Friday, April 29, 2011

Kate's Day

“Be who God meant you to be and you will set the world on fire.”
~ Catherine of Siena

Kate Middleton got married on her name day, the feast of St. Catherine of Siena, Doctor of the Catholic Church.

Because of my Latvian in-laws, I am well acquainted with my name day, the day that transcends a birthday in celebratory importance in many European cultures. So when the royal wedding date was first announced, I immediately wondered if the day had been intentionally chosen to coincide with St. Catherine's day.

When I saw St. Catherine quoted and her "festival day" mentioned in the opening line of the Bishop of London's wedding sermon, I believe I had my answer. And at least for today, in the dazzling glow of worldwide media coverage and the lavish outpouring of love and support from her countrymen, the former Kate Middleton, now Duchess of Cambridge, has certainly set the world on fire. Rock on, Kate.

Wednesday, April 27, 2011

The Case for Change

Hugh Hewitt has launched "The Obama Project: The Case for Change," linked here, 50 reasons why no sane American should vote for Obama in 2012.

I've always wanted to see all of Obama's big screw-ups spelled out in one giant master list, but somehow I thought the task would be too daunting. But now, coutesy of Hugh, here it is. The article brought back some really painful memories, but it's required reading. This disturbing list is quite an impressive array of presidential disasters, with a long runway fraught with peril still ahead before the 2012 election.

Let's HOPE for CHANGE in 2012.

Update: More reasons added.

Saturday, April 23, 2011

Easter Sunday

He is not here: for he is risen, as he said.

Sunday, April 17, 2011

Wired to Read

I received a Kindle for Christmas from my daughter. As a lifelong book-lover, I've looked askance at e-readers since their appearance a few years ago. How could any modern gadget possibly rival the look and feel of your favorite book? Having reveled for endless hours in untold thousands of paper books since age 4, I was completely disinterested. It never occurred to me even to investigate the brave new world of e-reading.

Never. Until I got a Kindle.

Well, since it was a gift, I decided I should give the Kindle a try. One download later, it was like I was hooked on e-crack. They're smart, those Amazon geeks. The screen is not backlit, so the print actually looks like that on a book page. No eyestrain, and you need a light to read. Reading glasses aren't needed--the font size can be adjusted. Classics are available for free--F-R-E-E-!!! Many books are just a dollar or two. Bestsellers can be downloaded--in seconds--for considerably less than the hard cover price. There's no fear of running out of space, as this little slice of reading heaven can hold more than 3,500 books. I can now board an airplane with an entire library tossed into my carry-on.

So now, I've had to assign myself a book budget. Otherwise I know I'll go hog-wild buying books. The other night I set up a "collection" (that's Kindle-speak) named "Childhood Favorites." I went berserk downloading all the books I repeatedly read cover-to-cover as I was growing up--including, of course, The Phantom Tollbooth. At $6+, that was the most expensive item. Did I care? When I could have the first three books of the Anne of Green Gables series for 89 cents? And Little Women and Black Beauty, both for F-R-E-E? Ha! Library late fees, I laugh at you!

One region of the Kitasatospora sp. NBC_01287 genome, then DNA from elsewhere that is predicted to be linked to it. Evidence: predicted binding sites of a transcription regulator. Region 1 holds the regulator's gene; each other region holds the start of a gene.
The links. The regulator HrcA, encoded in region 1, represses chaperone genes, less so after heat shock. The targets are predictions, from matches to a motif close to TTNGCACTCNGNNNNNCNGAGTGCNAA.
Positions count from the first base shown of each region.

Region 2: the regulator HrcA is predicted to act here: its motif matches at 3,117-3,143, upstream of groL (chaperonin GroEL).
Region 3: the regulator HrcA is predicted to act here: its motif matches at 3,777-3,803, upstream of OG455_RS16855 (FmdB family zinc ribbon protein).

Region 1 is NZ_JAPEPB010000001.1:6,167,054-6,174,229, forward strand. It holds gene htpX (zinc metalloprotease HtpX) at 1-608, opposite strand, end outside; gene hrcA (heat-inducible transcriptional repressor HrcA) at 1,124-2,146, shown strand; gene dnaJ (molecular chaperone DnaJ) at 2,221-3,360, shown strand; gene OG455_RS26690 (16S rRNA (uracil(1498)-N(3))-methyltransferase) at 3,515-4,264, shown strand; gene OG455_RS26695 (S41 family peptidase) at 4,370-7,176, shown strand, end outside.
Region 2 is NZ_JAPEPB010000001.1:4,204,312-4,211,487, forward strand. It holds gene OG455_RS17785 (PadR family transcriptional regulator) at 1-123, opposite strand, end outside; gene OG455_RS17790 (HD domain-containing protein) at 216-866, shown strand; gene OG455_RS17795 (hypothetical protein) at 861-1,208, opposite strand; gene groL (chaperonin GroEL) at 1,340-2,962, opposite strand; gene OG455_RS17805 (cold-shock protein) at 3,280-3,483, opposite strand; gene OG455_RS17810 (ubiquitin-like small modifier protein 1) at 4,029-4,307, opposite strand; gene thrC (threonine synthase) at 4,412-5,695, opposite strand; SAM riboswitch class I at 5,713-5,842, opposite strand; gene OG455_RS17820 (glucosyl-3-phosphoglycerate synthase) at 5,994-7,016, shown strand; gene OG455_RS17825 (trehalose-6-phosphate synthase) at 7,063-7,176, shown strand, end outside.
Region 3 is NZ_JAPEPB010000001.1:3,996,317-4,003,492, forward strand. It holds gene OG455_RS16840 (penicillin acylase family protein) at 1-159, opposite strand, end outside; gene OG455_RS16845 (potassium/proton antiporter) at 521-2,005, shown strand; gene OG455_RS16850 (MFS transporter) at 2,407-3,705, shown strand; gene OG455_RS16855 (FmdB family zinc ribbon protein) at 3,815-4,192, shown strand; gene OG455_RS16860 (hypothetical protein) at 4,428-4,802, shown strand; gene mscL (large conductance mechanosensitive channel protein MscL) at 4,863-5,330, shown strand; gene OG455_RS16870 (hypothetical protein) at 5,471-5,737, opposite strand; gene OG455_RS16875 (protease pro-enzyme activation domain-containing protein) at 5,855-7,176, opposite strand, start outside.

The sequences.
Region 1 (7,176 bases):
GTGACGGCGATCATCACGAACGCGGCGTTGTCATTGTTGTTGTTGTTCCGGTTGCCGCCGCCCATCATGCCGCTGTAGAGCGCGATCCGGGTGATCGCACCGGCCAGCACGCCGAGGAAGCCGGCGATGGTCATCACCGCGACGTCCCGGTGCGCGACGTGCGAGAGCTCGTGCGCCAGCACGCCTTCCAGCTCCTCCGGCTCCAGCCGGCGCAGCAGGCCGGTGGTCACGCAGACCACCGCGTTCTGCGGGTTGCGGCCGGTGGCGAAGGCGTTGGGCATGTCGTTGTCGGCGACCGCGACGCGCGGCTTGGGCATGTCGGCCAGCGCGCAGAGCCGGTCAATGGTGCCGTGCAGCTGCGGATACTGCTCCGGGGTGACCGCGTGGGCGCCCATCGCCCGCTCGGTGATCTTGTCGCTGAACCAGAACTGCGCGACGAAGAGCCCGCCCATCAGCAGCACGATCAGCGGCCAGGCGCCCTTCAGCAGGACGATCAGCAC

Currently I'm rereading Black Beauty, which in my childhood I never noticed was quite a forceful indictment against animal cruelty. I'm debating which childhood favorite to rediscover next. But meanwhile, my reading glasses are still getting a workout. I'm in the midst of reading the hard cover of Extraordinary, Ordinary People, the autobiography of Condoleezza Rice, which is on loan to me from a friend. I had actually purchased that hard cover book for his birthday gift. Somehow, I think the book-lover's honored tradition of the "lending library" will continue for a long time.

For reader exchanges alone, paper books need to survive. I insist that paper books are mandatory. Because nobody's going to touch my Kindle.

Monday, April 11, 2011

Steyn Says It Best

Mark Steyn perfectly nails the destructive arrogance of the current administration in Ending Medicare, or ending America?, linked here. As usual, he can make you laugh through his vivid and acerbic depiction of bad news.

My favorite paragraph is below:
"America, 2011: A man gets driven in a motorcade to sneer at a man who has to drive himself to work. A guy who has never generated a dime of wealth, never had to make payroll, never worked at any job other than his own tireless self-promotion literally cannot comprehend that out there, beyond the far fringes of the motorcade outriders, are people who drive a long distance to jobs whose economic viability is greatly diminished when getting there costs twice as much as the buck-eighty-per-gallon it cost back at the dawn of the Hopeychangey Era."
Steyn is incredulous that we are passively witnessing our own demise through the incompetence of our current government. "The death of the greatest nation in the history of the planet," I heard him term our dire financial situation in one radio interview. If only our "leaders" would be as passionately concerned about our longterm fiscal health as Steyn, a Canadian schooled in Britain who chose the U.S.A. to settle for life and career. He is someone who understands the critical importance of our country to the world.

Sadly, that is a fact that seems beyond the grasp of too many of our current "leaders."

Sunday, April 10, 2011

Hopeless Change

Politicians have been rearranged

But in Washington, nothing has “change”d.

If you’re searching for “hope”

Good luck as you cope

With "leaders" now fully deranged.